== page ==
Choux Boy’s right. Somehow we find ourselves at the beginning of an eight course tasting menu (well nine we decided it was equivalent to if you counted the olive oil course and petit fours as half a course each) at Castel Monastero in the Tuscan Hills. I’d asked Antonio, the maitre d’, what he’d recommend from the menu. Let me hold it right here and explain something now. Sometimes in my day job I get to go and review 'honeymoon' hotels. Sometimes, I just maaaay make sure these are foodie. And sometimes, just sometimes I hope that we will be offered a tasting menu at one of these stupendously-more-luxurious-than-I-could-ever-afford hotels/restaurants. Well a girl can dream. Dream with her stomach... Don't hate me.
‘Well why don’t we sample? We could do a little of the, ah, salt cod, then, maybe you like to try the polenta, then we maybe do something different each... the saffron risotto with lamb ragout and the veal tortellini...’
Thank you thank you thank you thank you god.
‘... Then do you like fish? How about we do one bream and one meat.’
The Boy had been eyeing up the rabbit confit.
‘Or we could do a main course of the rabbit confit?’
Antonio, this gets better every second.
‘And maybe we could taste some wines together to go with the food?’
Antonio, I think I love you.
But back to the olive oil, we kick off this adventure with the olive oil. Now I’ve always been a fan of the bread and oil and balsamic instead of bread and butter routine (call me pretentious or call me weird) but different types of oil, and olive oil sommeliers? It’s very like tasting wine, we discuss the types of olives, a single olive oil or a blend of olive type, where the olives were grown, the method they were pressed by, the colour, the smell, the taste and the aftertaste. He knows his stuff.
I hadn’t even managed to go 1,2,3 in a lingering fashion before our appetizer arrived: a salad of pecorino cheese, roasted tomatoes, confit duck, olives and pearl barley.
Next up salt cod with a tomato elixir and olive oil foam (though how they get olive oil to ‘foam’ is beyond my culinary imagination) And after a brut rose from Franciacorta to whet our wine appetite, with Antonio’s direction we moved on to a clean, fresh white with the salt cod.
Starters round two and it was potato polenta and ‘pecorino di fossa’ and duck ham. To cut through those hefty flavours, Antonio plumped for a Vernaccia di San Gimignano.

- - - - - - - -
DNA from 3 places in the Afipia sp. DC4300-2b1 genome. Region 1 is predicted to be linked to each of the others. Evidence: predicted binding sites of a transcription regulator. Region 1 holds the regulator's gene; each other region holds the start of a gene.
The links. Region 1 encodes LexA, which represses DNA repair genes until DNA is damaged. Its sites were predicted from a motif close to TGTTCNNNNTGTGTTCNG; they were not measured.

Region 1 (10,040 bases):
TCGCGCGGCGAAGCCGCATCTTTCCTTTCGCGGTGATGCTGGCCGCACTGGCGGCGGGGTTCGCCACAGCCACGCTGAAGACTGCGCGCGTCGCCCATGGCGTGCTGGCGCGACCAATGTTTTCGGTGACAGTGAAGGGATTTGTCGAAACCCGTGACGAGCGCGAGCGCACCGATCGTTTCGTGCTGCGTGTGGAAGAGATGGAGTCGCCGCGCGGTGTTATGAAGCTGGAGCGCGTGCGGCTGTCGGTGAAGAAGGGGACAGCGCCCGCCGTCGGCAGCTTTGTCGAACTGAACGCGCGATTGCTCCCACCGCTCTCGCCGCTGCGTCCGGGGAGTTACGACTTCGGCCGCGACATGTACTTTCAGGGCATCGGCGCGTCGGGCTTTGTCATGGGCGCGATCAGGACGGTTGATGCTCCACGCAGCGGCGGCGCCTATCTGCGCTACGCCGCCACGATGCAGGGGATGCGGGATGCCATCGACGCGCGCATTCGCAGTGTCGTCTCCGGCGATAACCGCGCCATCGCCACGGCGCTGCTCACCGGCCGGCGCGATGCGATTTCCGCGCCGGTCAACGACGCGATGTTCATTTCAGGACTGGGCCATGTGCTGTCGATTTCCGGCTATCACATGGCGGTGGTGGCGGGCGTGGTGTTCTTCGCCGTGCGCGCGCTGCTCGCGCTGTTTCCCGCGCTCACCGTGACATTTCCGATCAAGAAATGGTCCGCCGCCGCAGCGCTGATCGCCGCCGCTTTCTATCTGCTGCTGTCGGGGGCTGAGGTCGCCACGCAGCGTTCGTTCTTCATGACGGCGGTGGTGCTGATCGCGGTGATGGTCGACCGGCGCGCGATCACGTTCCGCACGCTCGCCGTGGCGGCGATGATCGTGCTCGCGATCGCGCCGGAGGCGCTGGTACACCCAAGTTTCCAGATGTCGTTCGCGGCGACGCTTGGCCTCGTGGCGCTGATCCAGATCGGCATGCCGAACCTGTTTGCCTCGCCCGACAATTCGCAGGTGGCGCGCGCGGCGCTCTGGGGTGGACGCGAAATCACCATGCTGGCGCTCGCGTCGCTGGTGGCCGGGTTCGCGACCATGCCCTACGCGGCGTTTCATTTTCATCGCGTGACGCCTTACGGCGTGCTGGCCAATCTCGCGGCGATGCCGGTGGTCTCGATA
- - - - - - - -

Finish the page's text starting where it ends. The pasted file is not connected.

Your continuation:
Time for the traditional middle pasta course. This is one of my favourite things about dining in Italy – four courses as standard. I admit, I'm a glutton. And Antonio hasn’t let us down with his selection a creamy saffron risotto, not too light, not to heavy, topped with lamb ragout plus my absolute favourite part of the meal so far: melt in the mouth morsels of veal tortellini served with a smear of creamed cauliflower.
Wine change mark four for the main – and to straddle the needs of my light fish and the Boy’s rich confit rabbit leg we have a light and punchy Brunello di Montalcino 2003. The fresh bream comes with a tomato crumble, fennel and dots of aubergine cream – light and bright flavours that are the perfect complement.
A pause... and then a plate. A sliver of pistachio parfait and a Chinese gooseberry.
Mmmm. But that’s not even dessert. More sweet wine? Yes, please. The real thing is here. For me, a hazelnut tower and pistachio ice cream. Nutty crunchy creamy heaven. The Boy gets three tiny espresso cups housing tiramisu three ways – classic, with cherries and with amoretti biscuits instead of sponge.
We’re done, well, a couple of macchiatos and petit fours? Oh go on then, in for a penny in for the pounds. And after three hours, nine courses and six wines we were done. Thank you Antonio. Thank you.
If you can get yourself there dear reader do say hello to Antonio. Say hello very nicely...